When the boychik was 4, he developed a case of croup, and was gasping for breath when we CALLED 911. They were there in 3 minutes, a lot faster then we could have gotten him to the nearest hospital, and they treated him for 10 minutes in the ambulance itself, with oxygen and inhaled steroids, getting his pulse-ox from 79 to 98, before transporting. He remained conscious the whole time.

If someone close to me were immunocompromised and told me they had chills and body aches, I would tell them to go to the ER. Why take a chance? But your hesitance is understandable if you are required to get special transport.

As others have said, definitely contact your HMO and see what they say. Try to score a rapid test if you can. Also you could enlist someone to do welfare checks via phone every couple hours, and monitor your own pulse ox and temperature. I really sympathize with medical stuff happening on Saturday, it’s the worst.

Thanks for responses. Just read them. I’ve been sleeping a lot

I don’t feel worse, just tired. Breathing not bad.

Just the same, you should still do all the things that posters above have recommended. Anything could happen at any moment.


Hey qadop… Tylenol or ibuprofen ?

Took 1000mg apart maybe 12 hours ago

That’s APAP.

This. Things can go south very quickly. I also live alone and I understand your reluctance and hesitation.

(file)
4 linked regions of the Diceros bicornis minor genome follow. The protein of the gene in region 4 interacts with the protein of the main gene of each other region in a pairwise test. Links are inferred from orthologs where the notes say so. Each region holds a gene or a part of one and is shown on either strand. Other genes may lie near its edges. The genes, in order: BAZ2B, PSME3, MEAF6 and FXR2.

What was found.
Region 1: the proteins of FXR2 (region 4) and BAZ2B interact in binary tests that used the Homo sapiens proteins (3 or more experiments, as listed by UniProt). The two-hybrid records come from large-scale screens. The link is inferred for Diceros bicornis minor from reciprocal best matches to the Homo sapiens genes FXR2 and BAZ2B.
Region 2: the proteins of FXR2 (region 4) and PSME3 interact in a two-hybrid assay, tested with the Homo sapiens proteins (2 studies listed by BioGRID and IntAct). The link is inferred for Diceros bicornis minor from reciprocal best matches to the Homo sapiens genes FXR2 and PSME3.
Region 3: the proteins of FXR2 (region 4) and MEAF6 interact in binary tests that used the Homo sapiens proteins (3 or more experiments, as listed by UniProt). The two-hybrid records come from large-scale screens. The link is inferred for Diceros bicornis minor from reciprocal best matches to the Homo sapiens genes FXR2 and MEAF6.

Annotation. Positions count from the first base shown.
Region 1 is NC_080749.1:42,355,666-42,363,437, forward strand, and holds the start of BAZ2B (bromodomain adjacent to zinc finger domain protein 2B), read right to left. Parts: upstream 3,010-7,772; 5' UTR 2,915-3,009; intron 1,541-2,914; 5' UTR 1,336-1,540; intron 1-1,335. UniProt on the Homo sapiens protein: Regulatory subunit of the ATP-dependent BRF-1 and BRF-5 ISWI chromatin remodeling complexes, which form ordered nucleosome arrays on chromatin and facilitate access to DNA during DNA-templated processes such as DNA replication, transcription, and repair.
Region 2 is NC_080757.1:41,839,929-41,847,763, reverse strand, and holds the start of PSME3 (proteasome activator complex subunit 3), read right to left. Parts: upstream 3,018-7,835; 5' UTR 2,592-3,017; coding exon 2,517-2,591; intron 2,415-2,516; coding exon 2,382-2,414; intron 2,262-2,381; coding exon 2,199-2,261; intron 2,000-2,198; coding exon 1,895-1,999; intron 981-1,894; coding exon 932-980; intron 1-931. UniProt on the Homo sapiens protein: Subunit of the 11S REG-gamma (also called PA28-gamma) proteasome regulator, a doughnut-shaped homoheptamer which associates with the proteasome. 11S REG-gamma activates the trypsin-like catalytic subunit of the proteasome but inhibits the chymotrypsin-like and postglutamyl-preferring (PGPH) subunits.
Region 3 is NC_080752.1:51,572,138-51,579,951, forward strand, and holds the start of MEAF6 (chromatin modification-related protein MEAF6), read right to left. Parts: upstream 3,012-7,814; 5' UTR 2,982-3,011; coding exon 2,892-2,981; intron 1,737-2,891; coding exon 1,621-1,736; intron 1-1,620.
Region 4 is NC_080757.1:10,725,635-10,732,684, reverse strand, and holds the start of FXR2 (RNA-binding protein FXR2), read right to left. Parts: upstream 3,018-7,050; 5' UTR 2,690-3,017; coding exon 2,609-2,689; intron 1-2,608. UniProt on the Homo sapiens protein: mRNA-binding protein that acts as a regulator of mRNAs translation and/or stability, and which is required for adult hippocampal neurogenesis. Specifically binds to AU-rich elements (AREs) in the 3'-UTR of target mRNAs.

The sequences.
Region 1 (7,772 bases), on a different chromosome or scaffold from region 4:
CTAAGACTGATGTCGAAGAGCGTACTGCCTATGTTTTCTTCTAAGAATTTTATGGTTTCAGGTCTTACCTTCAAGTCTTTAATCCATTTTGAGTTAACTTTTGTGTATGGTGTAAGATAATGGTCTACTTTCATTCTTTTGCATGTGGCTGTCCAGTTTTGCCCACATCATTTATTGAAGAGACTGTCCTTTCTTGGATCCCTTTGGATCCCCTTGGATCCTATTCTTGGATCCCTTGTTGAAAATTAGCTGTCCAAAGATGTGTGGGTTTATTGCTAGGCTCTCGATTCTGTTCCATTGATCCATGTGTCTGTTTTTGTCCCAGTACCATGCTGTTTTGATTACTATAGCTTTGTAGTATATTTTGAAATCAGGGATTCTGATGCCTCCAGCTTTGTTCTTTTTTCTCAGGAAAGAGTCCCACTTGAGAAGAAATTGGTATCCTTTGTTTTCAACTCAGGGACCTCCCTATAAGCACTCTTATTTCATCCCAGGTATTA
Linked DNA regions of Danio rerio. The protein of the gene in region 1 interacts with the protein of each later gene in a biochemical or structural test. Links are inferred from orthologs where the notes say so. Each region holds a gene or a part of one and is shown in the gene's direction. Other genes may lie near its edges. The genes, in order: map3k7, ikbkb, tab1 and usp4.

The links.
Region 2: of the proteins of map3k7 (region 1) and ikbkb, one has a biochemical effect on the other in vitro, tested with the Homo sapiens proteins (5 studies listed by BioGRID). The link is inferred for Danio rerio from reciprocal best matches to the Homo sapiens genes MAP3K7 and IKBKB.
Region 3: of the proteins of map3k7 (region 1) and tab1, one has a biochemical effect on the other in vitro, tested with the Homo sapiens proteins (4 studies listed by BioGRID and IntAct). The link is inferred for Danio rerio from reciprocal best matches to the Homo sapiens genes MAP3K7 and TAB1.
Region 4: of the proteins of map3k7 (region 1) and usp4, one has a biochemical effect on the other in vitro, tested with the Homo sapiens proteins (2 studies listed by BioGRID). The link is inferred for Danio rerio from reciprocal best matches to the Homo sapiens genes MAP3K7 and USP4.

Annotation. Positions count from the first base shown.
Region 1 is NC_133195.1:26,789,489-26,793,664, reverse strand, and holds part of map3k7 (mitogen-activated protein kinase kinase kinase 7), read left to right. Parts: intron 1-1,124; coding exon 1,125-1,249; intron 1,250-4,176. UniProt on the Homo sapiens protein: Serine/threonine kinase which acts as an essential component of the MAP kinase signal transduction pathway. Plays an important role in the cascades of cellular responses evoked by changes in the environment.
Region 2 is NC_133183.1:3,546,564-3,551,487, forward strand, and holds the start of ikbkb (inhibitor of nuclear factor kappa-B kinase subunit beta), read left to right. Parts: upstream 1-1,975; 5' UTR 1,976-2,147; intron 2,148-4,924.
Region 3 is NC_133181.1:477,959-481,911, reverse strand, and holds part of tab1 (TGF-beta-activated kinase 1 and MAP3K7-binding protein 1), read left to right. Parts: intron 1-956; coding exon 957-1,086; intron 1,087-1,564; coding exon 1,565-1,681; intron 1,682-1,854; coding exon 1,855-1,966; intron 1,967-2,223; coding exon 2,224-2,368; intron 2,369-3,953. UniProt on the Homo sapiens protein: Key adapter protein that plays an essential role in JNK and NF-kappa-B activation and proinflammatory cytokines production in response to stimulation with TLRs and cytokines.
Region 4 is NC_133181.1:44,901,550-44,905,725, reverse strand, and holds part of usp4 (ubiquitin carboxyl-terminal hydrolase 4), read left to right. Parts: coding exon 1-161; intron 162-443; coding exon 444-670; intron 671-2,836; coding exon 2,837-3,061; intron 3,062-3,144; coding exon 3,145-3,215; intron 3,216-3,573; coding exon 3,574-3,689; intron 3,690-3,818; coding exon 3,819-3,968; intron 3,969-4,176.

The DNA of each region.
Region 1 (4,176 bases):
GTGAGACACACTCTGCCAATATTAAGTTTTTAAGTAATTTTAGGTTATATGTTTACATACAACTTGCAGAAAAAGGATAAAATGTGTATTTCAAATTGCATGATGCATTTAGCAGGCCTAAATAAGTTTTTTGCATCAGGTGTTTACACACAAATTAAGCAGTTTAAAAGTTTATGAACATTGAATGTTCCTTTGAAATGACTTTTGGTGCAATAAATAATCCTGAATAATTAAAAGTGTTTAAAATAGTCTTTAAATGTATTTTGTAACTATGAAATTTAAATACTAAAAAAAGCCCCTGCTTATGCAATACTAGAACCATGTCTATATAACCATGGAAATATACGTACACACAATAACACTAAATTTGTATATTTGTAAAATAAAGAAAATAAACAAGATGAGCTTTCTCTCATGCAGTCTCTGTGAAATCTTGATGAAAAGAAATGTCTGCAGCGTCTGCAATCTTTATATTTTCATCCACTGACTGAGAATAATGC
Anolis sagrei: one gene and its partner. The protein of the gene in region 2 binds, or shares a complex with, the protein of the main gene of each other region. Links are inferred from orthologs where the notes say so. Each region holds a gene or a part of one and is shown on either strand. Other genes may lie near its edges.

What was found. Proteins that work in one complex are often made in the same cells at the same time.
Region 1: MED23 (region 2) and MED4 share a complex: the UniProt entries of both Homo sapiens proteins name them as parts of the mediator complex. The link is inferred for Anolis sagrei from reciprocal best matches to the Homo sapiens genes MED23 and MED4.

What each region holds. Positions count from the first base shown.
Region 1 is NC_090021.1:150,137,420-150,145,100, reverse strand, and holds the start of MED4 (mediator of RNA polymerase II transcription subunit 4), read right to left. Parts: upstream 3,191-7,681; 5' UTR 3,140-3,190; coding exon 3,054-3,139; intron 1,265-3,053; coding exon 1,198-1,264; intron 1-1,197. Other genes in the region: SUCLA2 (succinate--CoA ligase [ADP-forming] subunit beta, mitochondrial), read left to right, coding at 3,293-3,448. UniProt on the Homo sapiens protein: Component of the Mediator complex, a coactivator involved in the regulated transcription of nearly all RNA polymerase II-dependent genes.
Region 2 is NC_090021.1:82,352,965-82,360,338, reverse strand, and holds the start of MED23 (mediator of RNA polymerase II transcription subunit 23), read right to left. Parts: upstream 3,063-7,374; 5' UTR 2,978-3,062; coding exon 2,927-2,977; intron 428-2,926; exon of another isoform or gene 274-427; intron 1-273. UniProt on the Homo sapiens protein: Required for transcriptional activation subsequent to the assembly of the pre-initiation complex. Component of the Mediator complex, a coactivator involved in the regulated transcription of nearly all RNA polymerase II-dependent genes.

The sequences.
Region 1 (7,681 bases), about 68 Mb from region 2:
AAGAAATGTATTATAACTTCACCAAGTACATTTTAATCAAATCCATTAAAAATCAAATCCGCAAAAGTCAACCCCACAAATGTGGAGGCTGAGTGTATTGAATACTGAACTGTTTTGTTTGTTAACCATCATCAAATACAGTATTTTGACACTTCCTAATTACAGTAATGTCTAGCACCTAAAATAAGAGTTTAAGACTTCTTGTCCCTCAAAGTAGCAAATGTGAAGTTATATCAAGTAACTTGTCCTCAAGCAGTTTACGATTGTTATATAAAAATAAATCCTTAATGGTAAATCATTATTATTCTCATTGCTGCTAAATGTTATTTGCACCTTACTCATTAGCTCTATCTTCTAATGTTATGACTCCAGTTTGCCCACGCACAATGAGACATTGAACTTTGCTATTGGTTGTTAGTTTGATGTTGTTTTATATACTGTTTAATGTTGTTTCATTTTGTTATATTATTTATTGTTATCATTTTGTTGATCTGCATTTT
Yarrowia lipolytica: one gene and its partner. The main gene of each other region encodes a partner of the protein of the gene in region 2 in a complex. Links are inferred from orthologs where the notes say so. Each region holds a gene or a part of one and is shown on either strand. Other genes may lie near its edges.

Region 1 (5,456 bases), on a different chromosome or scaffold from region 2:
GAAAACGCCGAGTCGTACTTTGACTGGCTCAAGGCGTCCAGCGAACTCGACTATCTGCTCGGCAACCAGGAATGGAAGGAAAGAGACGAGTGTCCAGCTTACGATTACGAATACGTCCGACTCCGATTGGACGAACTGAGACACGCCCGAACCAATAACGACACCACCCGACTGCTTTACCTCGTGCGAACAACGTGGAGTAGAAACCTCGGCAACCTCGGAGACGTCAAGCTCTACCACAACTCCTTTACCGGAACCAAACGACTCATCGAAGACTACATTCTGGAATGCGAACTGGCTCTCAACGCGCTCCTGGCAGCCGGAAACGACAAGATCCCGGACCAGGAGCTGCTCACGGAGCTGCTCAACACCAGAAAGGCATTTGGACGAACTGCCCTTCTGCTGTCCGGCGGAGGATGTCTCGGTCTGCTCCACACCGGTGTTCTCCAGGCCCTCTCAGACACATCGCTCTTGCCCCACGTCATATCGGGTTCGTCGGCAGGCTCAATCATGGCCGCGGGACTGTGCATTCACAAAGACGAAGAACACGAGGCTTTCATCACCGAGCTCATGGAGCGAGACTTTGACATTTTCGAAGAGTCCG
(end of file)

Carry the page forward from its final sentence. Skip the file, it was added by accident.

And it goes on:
Either’s fine if you tolerate them normally.

feel better, be watchful, get tested, don’t hesitate to call 911 for respiratory difficulties, and since you’re immunosuppressed you should still let your provider/coverage service know of your situation to get good orderly directions specific for your circumstances.

thanks. with my sister’s help i made an e-visit appt. with my doctor, i think there’s supposed to be a test in there somewhere but all they said was e-visit.

have e-visit tomorrow morning. also i’ll add that im not sure how immuno comprimised i am anymore since my last rituximab treatment was Feb. 2021. i quit taking it because of COVID and how it affects my immune system, much to my neurologists chagrin.

thanks for all of your help.

Be well, dear. We are listening.

thank you

I got up and walked to buy some 7up. I felt somewhat better after walking around doing stuff. Let’s see what the doctor says in the am.

I hope the improving continues. Take care and be well.